Working parents: is your sick child affecting your job?
I’ve only been off sick from work twice in the past 10 years. Once was because I had food poisoning (totally legit) and the other time was because I’d eaten too much the night before and couldn’t sleep because I was too full (less legit – but in my defense, I’d been celebrating Thanksgiving and there were several kinds of pie).
I’m pretty hearty for an unfit person who consumes a shedload of cheese, but my kid? She catches pretty much every nursery bug out there. In the past 15 months since I returned to work after maternity leave, I’ve probably missed at least a dozen days because she’s been sick.
Hand, foot and mouth. Stomach bugs. Conjunctivitis (four times). Chest infections (practically monthly). Fevers. Rashes. Every time my phone rings and I see it’s her nursery, I wince because the nursery never phones to say, “Hey, just wanted to let you know that your kid built a really kick-ass block tower today.” They phone because they want you to get your disease-ridden child out of there ASAP.
I’m fortunate that my employer is really understanding about my many sudden absences from work. All of the managers in my team have kids, so they get it. Toddlers get sick a lot. They need you. You have to take care of them. I’m never challenged when I phone up at 8am and say that my daughter threw up the night before, or when I disappear at lunchtime after yet another, “She’s got a fever of over 39 degrees” call. They say, “Do what you need to do.”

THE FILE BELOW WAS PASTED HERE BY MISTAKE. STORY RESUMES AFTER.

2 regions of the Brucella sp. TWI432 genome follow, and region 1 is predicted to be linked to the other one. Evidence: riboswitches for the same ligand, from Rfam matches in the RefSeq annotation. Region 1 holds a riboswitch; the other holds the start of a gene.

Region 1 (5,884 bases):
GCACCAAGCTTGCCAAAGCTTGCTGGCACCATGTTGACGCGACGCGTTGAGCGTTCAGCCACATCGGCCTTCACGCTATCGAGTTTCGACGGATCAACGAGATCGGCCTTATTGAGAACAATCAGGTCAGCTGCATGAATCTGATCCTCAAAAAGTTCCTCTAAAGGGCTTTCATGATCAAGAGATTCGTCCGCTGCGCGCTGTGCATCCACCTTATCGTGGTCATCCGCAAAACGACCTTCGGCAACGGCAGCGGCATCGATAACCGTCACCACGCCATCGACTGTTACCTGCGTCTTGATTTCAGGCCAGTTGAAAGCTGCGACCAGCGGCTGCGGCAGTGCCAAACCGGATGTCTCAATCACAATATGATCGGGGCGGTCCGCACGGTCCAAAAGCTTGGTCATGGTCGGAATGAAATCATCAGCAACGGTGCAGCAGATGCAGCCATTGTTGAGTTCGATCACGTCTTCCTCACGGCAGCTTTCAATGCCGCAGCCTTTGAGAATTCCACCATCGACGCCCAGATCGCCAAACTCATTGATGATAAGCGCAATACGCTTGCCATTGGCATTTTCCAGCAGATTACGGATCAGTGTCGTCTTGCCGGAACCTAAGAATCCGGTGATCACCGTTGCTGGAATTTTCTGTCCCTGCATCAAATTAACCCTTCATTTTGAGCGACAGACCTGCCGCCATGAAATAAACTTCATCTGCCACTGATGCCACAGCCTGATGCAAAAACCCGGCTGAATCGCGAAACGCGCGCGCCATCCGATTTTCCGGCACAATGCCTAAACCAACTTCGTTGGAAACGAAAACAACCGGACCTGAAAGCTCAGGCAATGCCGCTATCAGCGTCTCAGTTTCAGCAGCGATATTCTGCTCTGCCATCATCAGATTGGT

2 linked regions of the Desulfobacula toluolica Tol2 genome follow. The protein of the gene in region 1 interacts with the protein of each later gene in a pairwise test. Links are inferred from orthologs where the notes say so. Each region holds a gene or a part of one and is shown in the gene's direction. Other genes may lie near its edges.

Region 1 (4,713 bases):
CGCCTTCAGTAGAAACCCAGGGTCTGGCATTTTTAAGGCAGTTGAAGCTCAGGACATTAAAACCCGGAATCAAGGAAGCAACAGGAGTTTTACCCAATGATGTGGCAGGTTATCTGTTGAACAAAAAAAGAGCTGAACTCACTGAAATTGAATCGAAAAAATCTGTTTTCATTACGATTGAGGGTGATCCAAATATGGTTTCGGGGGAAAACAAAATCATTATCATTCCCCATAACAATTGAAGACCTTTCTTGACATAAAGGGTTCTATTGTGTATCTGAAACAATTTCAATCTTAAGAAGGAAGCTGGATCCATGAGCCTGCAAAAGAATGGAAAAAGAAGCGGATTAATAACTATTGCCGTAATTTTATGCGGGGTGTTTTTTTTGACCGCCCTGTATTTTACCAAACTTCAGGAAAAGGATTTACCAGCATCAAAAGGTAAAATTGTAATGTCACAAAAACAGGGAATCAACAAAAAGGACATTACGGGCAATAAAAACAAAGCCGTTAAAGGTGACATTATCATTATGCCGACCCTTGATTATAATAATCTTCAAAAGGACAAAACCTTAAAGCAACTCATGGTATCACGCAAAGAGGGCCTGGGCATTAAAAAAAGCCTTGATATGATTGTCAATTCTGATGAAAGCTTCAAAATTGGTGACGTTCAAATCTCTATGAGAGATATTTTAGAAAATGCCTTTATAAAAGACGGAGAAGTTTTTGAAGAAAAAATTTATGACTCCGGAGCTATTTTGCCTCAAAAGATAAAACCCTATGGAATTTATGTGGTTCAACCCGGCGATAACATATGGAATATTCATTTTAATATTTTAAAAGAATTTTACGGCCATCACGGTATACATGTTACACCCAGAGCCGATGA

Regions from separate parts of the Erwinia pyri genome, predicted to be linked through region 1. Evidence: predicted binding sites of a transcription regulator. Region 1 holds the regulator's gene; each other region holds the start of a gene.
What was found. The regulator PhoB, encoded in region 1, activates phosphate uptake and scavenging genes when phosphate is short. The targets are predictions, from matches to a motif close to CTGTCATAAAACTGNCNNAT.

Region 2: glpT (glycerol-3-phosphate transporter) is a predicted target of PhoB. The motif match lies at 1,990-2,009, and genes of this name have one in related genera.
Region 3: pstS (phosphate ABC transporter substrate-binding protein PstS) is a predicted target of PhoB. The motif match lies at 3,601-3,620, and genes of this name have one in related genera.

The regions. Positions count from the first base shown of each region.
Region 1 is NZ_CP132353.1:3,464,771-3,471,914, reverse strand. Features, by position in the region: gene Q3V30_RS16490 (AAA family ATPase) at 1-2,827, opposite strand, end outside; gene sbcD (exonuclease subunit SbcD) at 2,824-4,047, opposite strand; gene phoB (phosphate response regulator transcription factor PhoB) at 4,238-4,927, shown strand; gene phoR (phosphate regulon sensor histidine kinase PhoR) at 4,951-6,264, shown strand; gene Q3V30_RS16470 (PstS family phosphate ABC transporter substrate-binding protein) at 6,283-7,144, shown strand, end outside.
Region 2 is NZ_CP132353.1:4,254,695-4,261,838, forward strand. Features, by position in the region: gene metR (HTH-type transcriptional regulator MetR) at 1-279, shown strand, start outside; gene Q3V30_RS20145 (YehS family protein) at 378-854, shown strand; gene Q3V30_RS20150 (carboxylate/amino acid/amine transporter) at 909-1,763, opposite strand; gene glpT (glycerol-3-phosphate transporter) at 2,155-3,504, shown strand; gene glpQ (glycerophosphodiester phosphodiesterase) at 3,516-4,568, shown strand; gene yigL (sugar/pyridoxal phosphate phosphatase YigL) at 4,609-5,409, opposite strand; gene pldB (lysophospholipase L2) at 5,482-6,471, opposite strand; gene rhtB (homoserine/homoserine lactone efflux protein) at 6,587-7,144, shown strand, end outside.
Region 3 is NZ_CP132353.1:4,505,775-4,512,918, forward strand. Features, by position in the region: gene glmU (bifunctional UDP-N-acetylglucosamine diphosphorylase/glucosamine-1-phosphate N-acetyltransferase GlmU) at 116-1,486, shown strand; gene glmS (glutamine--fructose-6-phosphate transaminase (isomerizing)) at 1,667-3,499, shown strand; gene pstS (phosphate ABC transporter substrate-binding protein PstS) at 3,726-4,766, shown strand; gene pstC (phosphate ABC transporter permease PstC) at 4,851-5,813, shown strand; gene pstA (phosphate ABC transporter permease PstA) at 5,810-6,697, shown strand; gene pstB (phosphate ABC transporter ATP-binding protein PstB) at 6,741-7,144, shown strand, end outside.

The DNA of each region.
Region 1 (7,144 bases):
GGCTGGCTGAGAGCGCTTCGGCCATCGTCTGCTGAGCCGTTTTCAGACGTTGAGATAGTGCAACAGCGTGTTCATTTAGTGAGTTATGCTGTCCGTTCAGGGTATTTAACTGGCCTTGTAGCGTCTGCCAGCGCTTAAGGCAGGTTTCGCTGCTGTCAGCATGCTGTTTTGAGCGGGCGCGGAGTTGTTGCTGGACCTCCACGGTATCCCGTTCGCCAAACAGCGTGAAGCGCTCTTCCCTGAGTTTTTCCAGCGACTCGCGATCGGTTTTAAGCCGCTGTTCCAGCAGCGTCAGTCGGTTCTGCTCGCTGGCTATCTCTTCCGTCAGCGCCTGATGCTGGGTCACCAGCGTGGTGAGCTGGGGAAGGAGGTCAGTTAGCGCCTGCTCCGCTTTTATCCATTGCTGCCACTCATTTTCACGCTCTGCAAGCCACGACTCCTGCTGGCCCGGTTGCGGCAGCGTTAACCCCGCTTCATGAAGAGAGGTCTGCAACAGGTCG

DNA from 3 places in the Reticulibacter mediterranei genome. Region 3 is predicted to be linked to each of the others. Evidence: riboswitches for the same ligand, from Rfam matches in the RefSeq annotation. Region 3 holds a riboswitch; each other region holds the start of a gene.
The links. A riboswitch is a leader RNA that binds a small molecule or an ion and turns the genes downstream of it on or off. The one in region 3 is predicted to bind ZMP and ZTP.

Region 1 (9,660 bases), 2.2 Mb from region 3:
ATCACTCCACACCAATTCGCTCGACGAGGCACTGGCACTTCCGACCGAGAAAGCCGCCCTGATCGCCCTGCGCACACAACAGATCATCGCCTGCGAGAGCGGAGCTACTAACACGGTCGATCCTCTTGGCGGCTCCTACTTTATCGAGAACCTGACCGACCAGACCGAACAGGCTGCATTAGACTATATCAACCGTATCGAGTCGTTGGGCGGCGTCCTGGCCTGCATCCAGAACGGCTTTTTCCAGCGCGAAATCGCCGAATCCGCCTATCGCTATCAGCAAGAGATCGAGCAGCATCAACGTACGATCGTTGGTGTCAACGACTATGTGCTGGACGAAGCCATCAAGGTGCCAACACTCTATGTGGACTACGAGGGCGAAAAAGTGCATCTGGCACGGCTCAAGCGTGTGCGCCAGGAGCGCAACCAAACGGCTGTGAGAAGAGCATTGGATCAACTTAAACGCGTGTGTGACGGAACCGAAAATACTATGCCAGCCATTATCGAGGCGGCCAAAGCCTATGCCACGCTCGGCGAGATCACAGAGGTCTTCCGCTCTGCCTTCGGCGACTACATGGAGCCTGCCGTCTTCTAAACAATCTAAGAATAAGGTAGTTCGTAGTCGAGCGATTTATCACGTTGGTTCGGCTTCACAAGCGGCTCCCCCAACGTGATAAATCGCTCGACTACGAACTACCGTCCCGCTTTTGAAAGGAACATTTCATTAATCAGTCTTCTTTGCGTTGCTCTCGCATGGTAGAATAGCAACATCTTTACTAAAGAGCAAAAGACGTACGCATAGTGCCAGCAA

And I do. But I don’t feel great about it.
For the most legitimate of reasons, I’ve become the unreliable one in my team. Other people have to pick up my slack on a regular basis. My projects get delayed and emails go unanswered. But I’m one of the lucky ones. My bosses don’t think any less of me because of it, even when I sometimes think less of myself.
I doubt all employers are so understanding, so I often wonder – how do other parents manage it? What if you have the sort of job where not being there REALLY matters – like an ER doctor? Or if you don’t turn up to work, you don’t get paid? When you get that call from your child’s nursery, do you contemplate just not picking it up? Do you send them in when they’re sick because you don’t really have a choice? When you have to leave your office to go pick your child, are you afraid that you won’t have a job to go back to?
People tell me that this constant parade of viral infections doesn’t last forever, because kids don’t get sick as often when they get older.
“It’s actually good for babies and toddlers to get sick a lot, because it helps build up their immunity,” they say.
Future me may be grateful for this week’s vomiting bug, but all current me knows is that my kid feels like shit and I feel like a shitty employee.